Student spotlight details
Having previously completed master’s degrees in business and finance, encouragement from his family inspired Simon to take an intellectual break from financial services and apply for a degree in English Literature. Once completed, Simon then applied to enrol our Masters in Literature and Arts (MLA) programme.
'Before I get carried away with a fulsome panegyric about the MSt in Literature and Arts (MLA), as it is an excellent programme, let’s go back a few years and see how and why I have ended up as a "mature" part-time student at Oxford.
'I am a freelance project manager in financial services mainly implementing new systems to combat money laundering, financial crime and terrorist financing, and have spent the last thirty-something years in IT and Business Change. After completing master’s degrees in business and international finance I needed an intellectual break from computing and business theory. My thinking went along the lines of: "I read plenty of books on the train, if I wrote a few essays I could get a degree in English Literature."
'Not quite as easy as that, but that’s essentially what I did. Fast-forward to graduation, and the family said, "what are you going to study now?" "At least it [study] keeps you out of trouble, as we know where you are, ensconced in that book-based fire hazard of an office."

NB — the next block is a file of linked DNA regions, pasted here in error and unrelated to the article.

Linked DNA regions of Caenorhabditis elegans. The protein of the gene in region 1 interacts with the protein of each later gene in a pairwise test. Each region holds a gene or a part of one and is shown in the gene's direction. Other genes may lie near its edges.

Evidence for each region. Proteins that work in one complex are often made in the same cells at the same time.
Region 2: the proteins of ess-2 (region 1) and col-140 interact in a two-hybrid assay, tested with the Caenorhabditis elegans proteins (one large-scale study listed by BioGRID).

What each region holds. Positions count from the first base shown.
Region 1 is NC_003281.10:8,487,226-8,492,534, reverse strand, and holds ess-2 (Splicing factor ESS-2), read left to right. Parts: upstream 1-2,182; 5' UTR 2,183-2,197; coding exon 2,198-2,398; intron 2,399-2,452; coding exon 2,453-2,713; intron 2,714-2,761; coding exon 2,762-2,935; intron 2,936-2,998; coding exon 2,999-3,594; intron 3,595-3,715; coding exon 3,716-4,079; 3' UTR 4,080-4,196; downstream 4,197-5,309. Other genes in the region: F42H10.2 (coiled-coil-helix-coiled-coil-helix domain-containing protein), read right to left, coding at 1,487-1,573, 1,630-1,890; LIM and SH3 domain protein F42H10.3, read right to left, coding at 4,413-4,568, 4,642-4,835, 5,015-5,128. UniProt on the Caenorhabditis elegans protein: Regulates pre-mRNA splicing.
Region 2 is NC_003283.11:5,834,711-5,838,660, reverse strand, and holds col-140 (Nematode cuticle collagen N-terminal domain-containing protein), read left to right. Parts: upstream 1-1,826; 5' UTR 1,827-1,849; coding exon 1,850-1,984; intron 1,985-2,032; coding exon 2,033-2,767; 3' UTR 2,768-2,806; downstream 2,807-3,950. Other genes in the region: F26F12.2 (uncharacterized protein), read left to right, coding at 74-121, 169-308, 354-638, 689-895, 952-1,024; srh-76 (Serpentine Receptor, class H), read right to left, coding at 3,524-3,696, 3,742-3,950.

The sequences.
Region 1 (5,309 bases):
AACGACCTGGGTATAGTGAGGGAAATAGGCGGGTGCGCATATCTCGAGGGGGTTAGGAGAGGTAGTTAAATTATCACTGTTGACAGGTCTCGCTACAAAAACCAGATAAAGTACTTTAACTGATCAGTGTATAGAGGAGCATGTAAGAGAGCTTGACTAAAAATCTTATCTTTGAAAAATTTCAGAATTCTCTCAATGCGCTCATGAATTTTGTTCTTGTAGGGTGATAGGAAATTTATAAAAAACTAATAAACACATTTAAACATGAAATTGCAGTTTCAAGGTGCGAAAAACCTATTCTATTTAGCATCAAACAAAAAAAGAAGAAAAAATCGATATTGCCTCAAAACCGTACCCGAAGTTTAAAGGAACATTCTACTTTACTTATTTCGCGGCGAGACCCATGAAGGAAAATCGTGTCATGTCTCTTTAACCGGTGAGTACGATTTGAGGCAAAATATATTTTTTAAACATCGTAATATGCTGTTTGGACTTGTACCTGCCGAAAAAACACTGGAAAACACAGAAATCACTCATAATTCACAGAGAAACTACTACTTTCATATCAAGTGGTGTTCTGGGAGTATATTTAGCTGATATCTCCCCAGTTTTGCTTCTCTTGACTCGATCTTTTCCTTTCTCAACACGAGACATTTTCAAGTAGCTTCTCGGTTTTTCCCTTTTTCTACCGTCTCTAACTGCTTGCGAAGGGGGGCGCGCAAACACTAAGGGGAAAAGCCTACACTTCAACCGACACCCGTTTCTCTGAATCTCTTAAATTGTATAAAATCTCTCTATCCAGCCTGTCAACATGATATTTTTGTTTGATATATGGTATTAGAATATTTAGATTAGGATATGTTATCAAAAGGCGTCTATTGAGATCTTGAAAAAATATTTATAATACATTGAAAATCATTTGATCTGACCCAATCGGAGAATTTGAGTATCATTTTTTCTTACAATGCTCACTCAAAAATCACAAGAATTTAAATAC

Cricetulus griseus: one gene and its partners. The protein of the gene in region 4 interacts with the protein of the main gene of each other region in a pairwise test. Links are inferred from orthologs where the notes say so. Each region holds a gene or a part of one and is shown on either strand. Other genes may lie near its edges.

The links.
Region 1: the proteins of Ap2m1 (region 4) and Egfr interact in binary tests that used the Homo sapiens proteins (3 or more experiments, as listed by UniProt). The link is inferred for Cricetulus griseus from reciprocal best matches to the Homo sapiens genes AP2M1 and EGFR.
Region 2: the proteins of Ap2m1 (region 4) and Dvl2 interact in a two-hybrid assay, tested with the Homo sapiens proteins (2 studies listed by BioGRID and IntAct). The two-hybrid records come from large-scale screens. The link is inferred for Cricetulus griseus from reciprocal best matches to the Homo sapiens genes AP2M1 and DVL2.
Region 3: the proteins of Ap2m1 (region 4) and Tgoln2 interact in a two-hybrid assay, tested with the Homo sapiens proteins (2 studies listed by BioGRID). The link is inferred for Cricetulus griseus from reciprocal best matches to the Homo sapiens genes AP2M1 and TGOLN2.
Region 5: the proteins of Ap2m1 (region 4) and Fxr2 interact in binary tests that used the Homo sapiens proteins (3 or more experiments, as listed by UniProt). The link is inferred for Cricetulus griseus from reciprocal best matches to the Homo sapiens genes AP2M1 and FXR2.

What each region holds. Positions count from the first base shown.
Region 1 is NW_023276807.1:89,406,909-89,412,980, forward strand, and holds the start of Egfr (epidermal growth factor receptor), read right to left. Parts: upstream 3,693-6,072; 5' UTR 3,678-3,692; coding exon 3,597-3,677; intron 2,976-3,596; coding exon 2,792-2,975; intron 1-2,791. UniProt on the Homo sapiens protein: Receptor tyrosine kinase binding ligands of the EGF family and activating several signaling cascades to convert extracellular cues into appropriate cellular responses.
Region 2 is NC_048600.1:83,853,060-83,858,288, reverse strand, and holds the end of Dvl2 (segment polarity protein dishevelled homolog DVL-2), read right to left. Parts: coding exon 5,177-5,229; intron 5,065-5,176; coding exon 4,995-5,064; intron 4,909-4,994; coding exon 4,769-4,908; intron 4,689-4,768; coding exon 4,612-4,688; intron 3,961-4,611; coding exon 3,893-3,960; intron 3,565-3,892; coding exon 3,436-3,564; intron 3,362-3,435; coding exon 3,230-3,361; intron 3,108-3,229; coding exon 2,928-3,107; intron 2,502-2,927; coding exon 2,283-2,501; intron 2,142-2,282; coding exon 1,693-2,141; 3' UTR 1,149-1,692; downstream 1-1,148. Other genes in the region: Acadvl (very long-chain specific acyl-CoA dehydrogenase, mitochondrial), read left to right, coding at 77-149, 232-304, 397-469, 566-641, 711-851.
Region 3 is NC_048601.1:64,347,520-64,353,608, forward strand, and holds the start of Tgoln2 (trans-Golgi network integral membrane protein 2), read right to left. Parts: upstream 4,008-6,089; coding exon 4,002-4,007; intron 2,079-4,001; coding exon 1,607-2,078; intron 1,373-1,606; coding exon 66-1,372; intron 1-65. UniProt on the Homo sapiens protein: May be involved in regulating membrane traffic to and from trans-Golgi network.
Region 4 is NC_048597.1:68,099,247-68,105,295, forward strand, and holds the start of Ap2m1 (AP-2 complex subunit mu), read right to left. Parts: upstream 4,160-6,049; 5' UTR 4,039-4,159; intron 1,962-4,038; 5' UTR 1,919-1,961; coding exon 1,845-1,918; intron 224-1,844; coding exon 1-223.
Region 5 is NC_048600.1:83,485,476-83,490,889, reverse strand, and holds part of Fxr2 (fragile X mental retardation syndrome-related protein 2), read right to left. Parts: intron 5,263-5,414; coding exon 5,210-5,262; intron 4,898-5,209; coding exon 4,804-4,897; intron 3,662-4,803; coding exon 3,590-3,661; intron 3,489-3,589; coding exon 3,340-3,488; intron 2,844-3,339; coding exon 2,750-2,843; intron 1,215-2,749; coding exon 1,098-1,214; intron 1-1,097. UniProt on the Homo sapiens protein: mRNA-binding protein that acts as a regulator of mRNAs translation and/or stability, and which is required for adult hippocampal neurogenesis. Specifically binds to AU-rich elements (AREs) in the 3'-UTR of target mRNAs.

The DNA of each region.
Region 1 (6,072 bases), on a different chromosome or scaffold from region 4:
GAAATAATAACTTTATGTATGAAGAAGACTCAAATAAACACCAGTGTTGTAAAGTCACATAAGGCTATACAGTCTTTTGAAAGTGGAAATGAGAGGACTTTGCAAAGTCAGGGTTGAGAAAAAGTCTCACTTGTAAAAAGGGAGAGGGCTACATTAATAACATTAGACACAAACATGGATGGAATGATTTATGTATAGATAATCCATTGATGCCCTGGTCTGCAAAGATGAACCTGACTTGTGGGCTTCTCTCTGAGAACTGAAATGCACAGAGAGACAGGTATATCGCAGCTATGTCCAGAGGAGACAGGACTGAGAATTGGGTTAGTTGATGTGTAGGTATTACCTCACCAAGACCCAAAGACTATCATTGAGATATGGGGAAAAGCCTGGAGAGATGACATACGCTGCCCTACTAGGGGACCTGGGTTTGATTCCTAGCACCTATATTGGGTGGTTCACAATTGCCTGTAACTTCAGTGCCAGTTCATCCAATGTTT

'One of my sons found a course and said, "you should apply to Oxford to study Literature and Arts" the others encouraged with "go on, go on, you’ll love it." I consulted with the crew down the local, and they were in consensus with the family. One of the regulars is a Wadham College alumnus, and to stop incessant droning on about the wonders of Oxford – I applied.
'The MLA is a low-residency course but matriculated, so you are officially a member of the University and belong to a college. The rituals of dressing up and formal dinners are great fun and something you do not normally get as a distance learner. In addition, I can now engage !the alumnus! in the art of disporting the sub-fusc. Blended learning has its challenges especially when you are away from Oxford, as its museums and libraries are an excellent resource for locating primary sources. The MLA is heavy on material culture, so getting yourself access to a good museum and library is a must. Online searches are essential, but at some stage, you need to find the "real thing".
'I find researching for essays particularly rewarding when discovering cultural links between numerous artefacts and literature – the subjects are endless. If you are interested in what humans have achieved from a cultural viewpoint, then you will not be disappointed with the programme. If you are insatiably curious and need a focus for your enquiries, look no further, as the MLA can’t be beaten. You will also meet some extraordinary people who are brilliant, helpful, interesting, and kind, with the occasional genuine eccentric genius thrown in.'